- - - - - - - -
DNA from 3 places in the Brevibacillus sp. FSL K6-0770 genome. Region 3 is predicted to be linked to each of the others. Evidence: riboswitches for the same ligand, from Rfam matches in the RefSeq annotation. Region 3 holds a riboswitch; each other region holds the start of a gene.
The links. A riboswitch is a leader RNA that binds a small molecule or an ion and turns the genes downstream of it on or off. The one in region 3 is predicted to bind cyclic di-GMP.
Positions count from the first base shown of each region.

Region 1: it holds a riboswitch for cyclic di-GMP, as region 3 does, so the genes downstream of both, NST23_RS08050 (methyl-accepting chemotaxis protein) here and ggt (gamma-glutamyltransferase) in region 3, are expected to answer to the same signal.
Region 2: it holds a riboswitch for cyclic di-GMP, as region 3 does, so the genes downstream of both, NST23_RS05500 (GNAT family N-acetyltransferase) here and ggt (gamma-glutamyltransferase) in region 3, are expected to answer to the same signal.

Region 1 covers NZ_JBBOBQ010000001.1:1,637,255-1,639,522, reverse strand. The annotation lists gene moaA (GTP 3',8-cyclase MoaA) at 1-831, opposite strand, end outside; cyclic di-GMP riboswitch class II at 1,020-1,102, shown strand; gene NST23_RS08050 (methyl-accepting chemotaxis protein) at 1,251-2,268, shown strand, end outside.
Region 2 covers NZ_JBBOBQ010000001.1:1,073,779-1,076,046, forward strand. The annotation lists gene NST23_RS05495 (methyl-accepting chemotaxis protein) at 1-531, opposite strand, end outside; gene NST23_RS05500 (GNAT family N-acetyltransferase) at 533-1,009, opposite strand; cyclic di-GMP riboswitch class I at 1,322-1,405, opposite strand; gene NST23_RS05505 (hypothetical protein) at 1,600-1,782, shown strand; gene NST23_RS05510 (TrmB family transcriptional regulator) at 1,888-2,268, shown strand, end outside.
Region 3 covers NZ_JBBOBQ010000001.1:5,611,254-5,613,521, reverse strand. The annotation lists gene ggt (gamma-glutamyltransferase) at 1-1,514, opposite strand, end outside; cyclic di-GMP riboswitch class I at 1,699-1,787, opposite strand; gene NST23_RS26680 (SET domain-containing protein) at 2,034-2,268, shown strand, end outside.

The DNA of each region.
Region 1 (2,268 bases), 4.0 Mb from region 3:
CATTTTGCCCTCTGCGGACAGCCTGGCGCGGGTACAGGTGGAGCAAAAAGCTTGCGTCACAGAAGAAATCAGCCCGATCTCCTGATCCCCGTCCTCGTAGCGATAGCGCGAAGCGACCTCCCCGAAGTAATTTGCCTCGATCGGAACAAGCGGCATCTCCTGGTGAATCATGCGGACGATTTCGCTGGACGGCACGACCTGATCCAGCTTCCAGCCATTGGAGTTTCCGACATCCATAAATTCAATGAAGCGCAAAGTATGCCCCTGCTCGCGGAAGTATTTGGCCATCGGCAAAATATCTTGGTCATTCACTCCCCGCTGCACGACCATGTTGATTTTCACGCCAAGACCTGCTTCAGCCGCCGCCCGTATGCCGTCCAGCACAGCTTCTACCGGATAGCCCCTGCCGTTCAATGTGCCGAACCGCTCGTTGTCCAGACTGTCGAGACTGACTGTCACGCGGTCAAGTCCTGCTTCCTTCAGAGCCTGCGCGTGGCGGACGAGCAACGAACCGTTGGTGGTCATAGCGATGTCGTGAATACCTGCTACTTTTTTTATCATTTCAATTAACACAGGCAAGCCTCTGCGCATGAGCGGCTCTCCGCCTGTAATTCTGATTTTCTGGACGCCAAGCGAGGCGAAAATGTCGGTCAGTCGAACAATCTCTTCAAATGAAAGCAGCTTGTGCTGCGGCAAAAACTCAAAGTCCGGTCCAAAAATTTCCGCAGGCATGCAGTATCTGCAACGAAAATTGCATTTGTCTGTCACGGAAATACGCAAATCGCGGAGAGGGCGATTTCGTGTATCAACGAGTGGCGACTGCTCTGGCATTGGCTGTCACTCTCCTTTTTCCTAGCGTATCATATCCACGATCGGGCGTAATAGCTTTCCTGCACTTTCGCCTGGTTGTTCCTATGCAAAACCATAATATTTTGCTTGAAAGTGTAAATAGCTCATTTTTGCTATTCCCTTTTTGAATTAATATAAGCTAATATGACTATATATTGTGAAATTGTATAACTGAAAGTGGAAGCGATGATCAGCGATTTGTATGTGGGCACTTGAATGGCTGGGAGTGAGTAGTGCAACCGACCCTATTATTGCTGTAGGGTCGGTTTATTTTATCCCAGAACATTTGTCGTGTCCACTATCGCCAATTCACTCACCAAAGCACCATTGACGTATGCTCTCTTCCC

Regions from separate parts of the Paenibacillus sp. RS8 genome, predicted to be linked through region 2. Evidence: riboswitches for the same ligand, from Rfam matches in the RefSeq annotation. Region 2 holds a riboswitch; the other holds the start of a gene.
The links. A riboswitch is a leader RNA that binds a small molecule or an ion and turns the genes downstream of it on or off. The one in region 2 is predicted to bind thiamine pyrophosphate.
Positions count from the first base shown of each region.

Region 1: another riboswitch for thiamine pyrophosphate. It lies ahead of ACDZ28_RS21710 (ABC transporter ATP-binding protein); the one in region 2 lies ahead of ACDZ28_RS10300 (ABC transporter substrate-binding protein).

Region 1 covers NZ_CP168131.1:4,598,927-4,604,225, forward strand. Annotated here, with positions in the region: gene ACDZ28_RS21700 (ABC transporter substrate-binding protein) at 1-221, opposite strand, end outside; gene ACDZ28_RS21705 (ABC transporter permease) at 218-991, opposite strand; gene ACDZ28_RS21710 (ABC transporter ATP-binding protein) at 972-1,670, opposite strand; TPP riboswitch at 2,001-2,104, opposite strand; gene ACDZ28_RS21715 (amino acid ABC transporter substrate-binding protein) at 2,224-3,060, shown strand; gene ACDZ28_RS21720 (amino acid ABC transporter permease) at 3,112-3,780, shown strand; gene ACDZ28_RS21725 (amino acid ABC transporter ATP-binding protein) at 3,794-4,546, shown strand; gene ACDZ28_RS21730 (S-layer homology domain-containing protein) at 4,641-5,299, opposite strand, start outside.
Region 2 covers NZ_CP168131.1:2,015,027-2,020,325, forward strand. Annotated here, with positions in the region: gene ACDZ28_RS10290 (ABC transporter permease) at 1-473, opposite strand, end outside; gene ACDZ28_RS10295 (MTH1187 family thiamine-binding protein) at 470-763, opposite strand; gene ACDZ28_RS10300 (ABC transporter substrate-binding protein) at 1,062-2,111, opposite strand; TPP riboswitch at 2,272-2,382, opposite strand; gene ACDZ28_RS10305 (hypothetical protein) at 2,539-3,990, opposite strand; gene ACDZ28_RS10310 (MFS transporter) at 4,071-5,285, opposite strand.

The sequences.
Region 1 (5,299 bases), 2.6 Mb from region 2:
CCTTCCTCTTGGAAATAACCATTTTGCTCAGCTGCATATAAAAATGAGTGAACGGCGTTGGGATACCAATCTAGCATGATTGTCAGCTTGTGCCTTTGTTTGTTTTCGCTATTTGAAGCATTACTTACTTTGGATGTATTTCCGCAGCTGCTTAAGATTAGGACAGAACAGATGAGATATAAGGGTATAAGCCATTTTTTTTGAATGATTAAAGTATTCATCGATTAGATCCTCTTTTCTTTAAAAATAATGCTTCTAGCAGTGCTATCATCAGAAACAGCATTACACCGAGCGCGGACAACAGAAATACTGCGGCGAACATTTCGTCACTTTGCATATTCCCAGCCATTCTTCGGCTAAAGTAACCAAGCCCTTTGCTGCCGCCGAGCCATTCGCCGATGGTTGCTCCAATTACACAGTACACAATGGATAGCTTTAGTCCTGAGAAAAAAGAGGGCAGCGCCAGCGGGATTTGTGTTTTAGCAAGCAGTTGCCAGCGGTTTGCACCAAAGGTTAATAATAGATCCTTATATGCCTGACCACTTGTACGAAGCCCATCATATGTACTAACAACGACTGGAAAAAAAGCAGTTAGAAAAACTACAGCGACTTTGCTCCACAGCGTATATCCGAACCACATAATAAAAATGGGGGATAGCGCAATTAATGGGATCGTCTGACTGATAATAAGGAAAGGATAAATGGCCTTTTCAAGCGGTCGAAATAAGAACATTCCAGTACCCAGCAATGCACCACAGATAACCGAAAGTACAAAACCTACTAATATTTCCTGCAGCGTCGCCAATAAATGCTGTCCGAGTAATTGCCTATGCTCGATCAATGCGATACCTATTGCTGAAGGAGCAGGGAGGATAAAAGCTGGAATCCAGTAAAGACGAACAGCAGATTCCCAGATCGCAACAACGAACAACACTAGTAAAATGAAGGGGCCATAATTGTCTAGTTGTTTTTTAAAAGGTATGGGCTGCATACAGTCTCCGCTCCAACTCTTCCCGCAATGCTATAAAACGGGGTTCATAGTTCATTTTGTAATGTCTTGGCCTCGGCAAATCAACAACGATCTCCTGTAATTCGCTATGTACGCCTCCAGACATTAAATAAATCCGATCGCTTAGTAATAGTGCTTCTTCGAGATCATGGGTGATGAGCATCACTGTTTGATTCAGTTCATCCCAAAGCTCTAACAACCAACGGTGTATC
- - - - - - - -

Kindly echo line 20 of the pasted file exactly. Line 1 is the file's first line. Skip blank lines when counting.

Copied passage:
CCTTCCTCTTGGAAATAACCATTTTGCTCAGCTGCATATAAAAATGAGTGAACGGCGTTGGGATACCAATCTAGCATGATTGTCAGCTTGTGCCTTTGTTTGTTTTCGCTATTTGAAGCATTACTTACTTTGGATGTATTTCCGCAGCTGCTTAAGATTAGGACAGAACAGATGAGATATAAGGGTATAAGCCATTTTTTTTGAATGATTAAAGTATTCATCGATTAGATCCTCTTTTCTTTAAAAATAATGCTTCTAGCAGTGCTATCATCAGAAACAGCATTACACCGAGCGCGGACAACAGAAATACTGCGGCGAACATTTCGTCACTTTGCATATTCCCAGCCATTCTTCGGCTAAAGTAACCAAGCCCTTTGCTGCCGCCGAGCCATTCGCCGATGGTTGCTCCAATTACACAGTACACAATGGATAGCTTTAGTCCTGAGAAAAAAGAGGGCAGCGCCAGCGGGATTTGTGTTTTAGCAAGCAGTTGCCAGCGGTTTGCACCAAAGGTTAATAATAGATCCTTATATGCCTGACCACTTGTACGAAGCCCATCATATGTACTAACAACGACTGGAAAAAAAGCAGTTAGAAAAACTACAGCGACTTTGCTCCACAGCGTATATCCGAACCACATAATAAAAATGGGGGATAGCGCAATTAATGGGATCGTCTGACTGATAATAAGGAAAGGATAAATGGCCTTTTCAAGCGGTCGAAATAAGAACATTCCAGTACCCAGCAATGCACCACAGATAACCGAAAGTACAAAACCTACTAATATTTCCTGCAGCGTCGCCAATAAATGCTGTCCGAGTAATTGCCTATGCTCGATCAATGCGATACCTATTGCTGAAGGAGCAGGGAGGATAAAAGCTGGAATCCAGTAAAGACGAACAGCAGATTCCCAGATCGCAACAACGAACAACACTAGTAAAATGAAGGGGCCATAATTGTCTAGTTGTTTTTTAAAAGGTATGGGCTGCATACAGTCTCCGCTCCAACTCTTCCCGCAATGCTATAAAACGGGGTTCATAGTTCATTTTGTAATGTCTTGGCCTCGGCAAATCAACAACGATCTCCTGTAATTCGCTATGTACGCCTCCAGACATTAAATAAATCCGATCGCTTAGTAATAGTGCTTCTTCGAGATCATGGGTGATGAGCATCACTGTTTGATTCAGTTCATCCCAAAGCTCTAACAACCAACGGTGTATC